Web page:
* Likewise, JCH quotes the following: "In the final analysis there were only three righteous in Sodom, Lot and his two daughters." Again, the Qur'an doesn't say how large the family that departed is, only that they all escaped with the exception of Lut's wife.
* Grada pointed out that "After all, there are indications from the incest part of the story that he was a drunk..." In no part of the Qur'an is it suggested that Lut (pbuh) committed incest or had gotten drunk. In fact, I think most Muslims would probably argue that the former charge is an outright fabrication.

Other points:
* Southern Mouth also wrote, Personally, I found it repulsive that Lot - who was saved from the towns' destruction - offer the men clamoring at his door his two virgin daughters to do as they wanted. In some of the exegesis for the Qur'an, it is pointed out that the use of the phrase "my/thy daughters" (verses 78-9) does not necessarily refer to Lut's (pbuh) biological daughters; rather, it refers to the young women of the town, just as in modern cultures, younger men who are not relations might be called "my son" or, especially here in S'pore, older men and women who are not relations are very frequently called "uncle" or "aunty."
* Ramara wrote: Lot's wife must have been also good, since she also escaped but looked back and became a pillar of salt. In the Qur'an, Lut (pbuh) is warned (in verse 81) that his wife would turn away from him. The lure of the sinful life was too great for her to resist.
* An interesting difference between the Old Testament and the Qur'an can be found in Andrew White's comment. He quotes that Ibrahim (pbuh) "stood by them under the tree while they ate." Likewise, Lut (pbuh) "...made them a feast, and baked unleavened bread, and they ate...." And yet in verse 70, the angels don't eat of Ibrahim's (pbuh) roasted calf: But when he saw their hands went not towards the (meal)...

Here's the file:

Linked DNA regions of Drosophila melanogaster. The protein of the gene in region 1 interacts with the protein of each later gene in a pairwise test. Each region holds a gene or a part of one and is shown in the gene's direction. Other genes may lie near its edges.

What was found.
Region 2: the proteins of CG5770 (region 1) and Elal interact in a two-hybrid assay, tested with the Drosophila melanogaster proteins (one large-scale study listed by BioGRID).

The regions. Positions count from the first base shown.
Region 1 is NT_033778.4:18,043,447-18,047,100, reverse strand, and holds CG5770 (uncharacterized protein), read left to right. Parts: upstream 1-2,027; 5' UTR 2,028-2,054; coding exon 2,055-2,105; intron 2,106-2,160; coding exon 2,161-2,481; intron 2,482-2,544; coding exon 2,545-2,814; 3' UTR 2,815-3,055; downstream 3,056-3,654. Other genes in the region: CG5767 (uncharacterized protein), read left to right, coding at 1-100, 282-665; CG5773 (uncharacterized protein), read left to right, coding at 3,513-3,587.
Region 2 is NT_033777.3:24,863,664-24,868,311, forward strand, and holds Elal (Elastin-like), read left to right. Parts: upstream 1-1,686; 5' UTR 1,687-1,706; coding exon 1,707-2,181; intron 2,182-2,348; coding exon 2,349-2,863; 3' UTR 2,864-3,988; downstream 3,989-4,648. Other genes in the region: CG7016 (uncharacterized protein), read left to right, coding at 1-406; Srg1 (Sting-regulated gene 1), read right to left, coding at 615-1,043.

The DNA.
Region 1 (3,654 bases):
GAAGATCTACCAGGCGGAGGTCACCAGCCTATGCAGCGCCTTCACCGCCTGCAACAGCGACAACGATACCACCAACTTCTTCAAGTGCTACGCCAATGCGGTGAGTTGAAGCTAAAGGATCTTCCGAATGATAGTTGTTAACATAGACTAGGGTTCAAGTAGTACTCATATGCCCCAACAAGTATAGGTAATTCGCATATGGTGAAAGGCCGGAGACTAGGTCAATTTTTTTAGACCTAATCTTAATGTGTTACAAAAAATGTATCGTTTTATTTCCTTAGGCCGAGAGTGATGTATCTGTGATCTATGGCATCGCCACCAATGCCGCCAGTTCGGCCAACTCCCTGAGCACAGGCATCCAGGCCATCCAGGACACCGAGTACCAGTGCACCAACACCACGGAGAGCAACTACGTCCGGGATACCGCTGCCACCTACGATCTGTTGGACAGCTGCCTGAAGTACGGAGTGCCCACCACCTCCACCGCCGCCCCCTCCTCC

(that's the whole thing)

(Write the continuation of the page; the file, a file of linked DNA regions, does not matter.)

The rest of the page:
Note: One point that isn't discussed in this post that is very relevant to the discussion is an earlier comment I made on the original diary by Southern Mouth. There, I wrote:

Well, seeing how you brought the Qur'an into it...

The main point of this diary was my disagreement and distaste for those who preach/teach that America is on the brink of destruction because of all the sin. I read nothing in the Sodom and Gomorrah account where Abraham went to Sodom to preach their impending doom.

Well, Abraham (pbuh) didn't go to Sodom; that was Lot (pbuh). ;)

The Qur'an also teaches that nations/civilizations are "on the brink of destruction because of all the sin," although Muslims don't normally harp on such themes as you ascribe to American Christians. There are numerous passages in the Qur'an telling of the destruction of various cities, the tale of Sodom and Gommorah being only one. There are also a number of verses in the Qur'an that tell Muslims to consider the ruins of formerly inhabited cities, ghost towns, in the region, to consider the fates of those peoples. The purpose of all these stories and verses is not to gloat, so to speak, over a people's impending destruction, but to warn them of the need to repent before time runs out.